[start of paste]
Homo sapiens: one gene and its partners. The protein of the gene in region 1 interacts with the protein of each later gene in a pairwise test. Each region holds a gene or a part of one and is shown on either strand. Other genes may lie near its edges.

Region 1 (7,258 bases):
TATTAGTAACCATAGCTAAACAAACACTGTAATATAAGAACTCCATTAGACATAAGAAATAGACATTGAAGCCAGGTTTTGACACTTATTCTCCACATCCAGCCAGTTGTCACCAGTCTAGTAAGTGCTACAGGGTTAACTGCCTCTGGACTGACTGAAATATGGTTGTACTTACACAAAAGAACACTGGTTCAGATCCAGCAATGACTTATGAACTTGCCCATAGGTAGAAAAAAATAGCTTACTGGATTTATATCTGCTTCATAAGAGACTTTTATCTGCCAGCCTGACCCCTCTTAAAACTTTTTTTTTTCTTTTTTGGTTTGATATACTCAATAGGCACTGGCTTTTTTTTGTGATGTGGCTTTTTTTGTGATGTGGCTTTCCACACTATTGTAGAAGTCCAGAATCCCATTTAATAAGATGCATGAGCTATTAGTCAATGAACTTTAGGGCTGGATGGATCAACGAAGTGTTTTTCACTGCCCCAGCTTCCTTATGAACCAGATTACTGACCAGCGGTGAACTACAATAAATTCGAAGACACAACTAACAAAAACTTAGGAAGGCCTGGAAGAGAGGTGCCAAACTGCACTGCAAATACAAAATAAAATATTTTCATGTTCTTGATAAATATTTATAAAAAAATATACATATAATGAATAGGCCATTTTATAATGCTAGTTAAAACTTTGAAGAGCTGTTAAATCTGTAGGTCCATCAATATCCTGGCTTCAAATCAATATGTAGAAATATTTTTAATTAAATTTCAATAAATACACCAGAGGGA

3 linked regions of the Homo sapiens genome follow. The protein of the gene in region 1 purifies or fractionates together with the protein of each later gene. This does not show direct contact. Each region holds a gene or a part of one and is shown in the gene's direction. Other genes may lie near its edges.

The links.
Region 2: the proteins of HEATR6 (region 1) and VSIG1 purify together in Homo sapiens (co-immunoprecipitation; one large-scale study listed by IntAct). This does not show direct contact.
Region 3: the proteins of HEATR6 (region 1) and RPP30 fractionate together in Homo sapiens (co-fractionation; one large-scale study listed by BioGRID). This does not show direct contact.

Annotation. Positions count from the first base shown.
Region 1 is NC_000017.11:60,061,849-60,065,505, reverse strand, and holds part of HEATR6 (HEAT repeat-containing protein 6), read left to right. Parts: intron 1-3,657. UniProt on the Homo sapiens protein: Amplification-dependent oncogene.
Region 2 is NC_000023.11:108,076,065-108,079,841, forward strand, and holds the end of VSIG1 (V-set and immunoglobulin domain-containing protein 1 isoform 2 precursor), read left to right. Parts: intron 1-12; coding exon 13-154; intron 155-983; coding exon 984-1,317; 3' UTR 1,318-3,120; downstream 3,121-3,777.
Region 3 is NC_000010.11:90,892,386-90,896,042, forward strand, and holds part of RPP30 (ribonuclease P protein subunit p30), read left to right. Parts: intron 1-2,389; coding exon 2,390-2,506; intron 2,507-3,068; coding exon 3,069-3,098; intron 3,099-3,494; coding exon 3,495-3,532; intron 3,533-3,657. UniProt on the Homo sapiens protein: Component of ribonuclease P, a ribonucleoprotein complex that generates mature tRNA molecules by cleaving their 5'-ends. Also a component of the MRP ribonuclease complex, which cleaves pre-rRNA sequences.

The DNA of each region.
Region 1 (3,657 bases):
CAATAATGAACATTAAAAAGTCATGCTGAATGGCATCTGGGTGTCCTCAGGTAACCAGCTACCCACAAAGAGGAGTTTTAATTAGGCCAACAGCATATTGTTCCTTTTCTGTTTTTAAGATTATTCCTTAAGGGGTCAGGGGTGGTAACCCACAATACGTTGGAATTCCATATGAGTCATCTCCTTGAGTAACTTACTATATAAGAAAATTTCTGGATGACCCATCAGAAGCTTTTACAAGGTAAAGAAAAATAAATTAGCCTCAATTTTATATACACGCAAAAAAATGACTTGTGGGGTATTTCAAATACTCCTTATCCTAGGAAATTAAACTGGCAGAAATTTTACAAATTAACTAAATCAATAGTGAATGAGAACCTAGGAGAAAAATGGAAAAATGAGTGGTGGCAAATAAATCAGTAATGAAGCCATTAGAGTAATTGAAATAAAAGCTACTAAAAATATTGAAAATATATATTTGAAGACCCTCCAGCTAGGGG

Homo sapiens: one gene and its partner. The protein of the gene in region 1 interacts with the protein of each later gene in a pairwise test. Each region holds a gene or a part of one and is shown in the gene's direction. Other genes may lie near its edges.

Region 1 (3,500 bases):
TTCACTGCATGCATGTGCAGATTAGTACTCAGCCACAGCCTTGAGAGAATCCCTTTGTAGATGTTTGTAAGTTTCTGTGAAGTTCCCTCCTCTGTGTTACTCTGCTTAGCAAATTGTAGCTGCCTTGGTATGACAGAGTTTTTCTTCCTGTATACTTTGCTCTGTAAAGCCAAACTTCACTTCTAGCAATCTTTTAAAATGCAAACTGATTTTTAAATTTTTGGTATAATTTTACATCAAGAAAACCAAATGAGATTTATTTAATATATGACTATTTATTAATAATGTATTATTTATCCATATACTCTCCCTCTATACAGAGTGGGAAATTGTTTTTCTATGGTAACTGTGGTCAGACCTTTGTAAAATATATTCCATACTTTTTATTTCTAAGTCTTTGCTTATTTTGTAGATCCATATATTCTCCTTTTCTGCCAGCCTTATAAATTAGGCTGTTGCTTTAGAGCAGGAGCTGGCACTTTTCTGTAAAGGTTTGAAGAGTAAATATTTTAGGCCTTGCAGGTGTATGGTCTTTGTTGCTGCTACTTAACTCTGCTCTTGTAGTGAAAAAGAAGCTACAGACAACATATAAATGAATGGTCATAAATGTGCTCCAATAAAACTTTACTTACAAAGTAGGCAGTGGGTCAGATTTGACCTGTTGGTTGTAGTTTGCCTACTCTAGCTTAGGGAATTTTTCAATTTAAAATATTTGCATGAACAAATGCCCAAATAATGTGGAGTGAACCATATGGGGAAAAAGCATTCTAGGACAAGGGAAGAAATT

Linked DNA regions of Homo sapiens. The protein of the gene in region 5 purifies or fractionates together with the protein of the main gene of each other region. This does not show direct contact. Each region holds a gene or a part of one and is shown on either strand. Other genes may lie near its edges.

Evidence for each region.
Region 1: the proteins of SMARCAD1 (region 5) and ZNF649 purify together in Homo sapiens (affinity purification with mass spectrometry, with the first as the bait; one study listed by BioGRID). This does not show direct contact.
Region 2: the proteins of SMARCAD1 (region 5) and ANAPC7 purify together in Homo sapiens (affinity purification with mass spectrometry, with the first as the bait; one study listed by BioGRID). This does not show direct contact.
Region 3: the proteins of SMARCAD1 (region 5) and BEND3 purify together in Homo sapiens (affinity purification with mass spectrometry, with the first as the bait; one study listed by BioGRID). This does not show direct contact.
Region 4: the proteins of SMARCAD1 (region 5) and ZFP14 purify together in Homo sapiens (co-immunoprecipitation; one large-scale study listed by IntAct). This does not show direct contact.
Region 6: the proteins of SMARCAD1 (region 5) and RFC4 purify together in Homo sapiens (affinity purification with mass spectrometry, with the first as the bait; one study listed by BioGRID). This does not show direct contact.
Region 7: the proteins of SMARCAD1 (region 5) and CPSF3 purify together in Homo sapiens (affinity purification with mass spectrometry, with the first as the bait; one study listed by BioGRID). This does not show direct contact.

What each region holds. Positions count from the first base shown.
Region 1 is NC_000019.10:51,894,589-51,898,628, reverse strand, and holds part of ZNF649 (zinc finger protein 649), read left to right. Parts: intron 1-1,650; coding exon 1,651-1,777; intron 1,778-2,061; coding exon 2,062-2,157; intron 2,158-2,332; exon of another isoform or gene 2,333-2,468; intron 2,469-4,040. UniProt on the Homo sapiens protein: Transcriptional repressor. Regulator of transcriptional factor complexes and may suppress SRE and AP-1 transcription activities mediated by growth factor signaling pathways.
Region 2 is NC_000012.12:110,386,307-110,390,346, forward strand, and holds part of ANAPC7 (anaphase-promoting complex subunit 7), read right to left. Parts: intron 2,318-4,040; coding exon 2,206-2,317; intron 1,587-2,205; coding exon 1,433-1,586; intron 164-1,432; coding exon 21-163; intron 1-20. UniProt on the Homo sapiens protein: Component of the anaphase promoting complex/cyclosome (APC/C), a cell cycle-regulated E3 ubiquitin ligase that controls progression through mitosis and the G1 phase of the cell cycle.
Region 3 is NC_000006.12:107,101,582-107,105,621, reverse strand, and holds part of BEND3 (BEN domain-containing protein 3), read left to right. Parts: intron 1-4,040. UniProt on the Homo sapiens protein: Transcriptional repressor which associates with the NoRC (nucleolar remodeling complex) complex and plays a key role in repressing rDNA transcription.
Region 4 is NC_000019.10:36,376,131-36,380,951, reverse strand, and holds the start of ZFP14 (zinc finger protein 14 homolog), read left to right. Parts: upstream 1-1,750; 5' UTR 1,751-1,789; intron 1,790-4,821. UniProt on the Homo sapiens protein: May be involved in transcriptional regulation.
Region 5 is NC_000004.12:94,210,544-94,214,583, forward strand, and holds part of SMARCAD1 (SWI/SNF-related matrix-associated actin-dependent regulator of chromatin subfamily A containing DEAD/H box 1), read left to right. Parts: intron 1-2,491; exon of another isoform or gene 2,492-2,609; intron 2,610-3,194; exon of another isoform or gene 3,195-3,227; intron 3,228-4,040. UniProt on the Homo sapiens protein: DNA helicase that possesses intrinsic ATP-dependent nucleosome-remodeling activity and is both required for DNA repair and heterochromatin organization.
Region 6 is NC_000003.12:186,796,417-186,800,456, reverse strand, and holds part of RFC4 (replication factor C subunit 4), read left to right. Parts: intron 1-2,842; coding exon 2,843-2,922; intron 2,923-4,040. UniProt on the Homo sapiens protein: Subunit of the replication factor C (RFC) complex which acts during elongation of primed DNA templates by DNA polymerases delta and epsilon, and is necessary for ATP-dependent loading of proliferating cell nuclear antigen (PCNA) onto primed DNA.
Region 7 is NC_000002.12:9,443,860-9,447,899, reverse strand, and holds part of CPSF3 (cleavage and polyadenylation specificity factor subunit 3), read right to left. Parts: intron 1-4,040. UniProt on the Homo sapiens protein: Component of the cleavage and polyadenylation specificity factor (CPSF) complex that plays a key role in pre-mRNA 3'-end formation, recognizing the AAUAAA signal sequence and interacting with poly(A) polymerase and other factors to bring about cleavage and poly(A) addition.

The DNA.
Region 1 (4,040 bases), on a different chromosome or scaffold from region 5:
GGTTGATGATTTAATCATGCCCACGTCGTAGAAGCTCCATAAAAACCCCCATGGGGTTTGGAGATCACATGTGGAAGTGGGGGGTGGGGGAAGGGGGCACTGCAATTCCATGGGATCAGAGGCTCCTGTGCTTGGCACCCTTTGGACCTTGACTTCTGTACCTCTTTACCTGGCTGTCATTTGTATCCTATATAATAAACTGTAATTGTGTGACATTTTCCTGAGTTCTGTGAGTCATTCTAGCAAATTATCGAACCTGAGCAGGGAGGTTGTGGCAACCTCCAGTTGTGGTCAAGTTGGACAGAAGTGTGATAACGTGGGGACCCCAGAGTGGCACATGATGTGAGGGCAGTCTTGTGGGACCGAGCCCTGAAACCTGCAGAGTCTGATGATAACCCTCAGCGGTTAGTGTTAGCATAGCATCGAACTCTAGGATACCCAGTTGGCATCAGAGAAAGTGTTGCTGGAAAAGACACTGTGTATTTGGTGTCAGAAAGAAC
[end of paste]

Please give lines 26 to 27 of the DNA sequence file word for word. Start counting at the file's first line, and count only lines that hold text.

What each region holds. Positions count from the first base shown.
Region 1 is NC_000019.10:51,894,589-51,898,628, reverse strand, and holds part of ZNF649 (zinc finger protein 649), read left to right. Parts: intron 1-1,650; coding exon 1,651-1,777; intron 1,778-2,061; coding exon 2,062-2,157; intron 2,158-2,332; exon of another isoform or gene 2,333-2,468; intron 2,469-4,040. UniProt on the Homo sapiens protein: Transcriptional repressor. Regulator of transcriptional factor complexes and may suppress SRE and AP-1 transcription activities mediated by growth factor signaling pathways.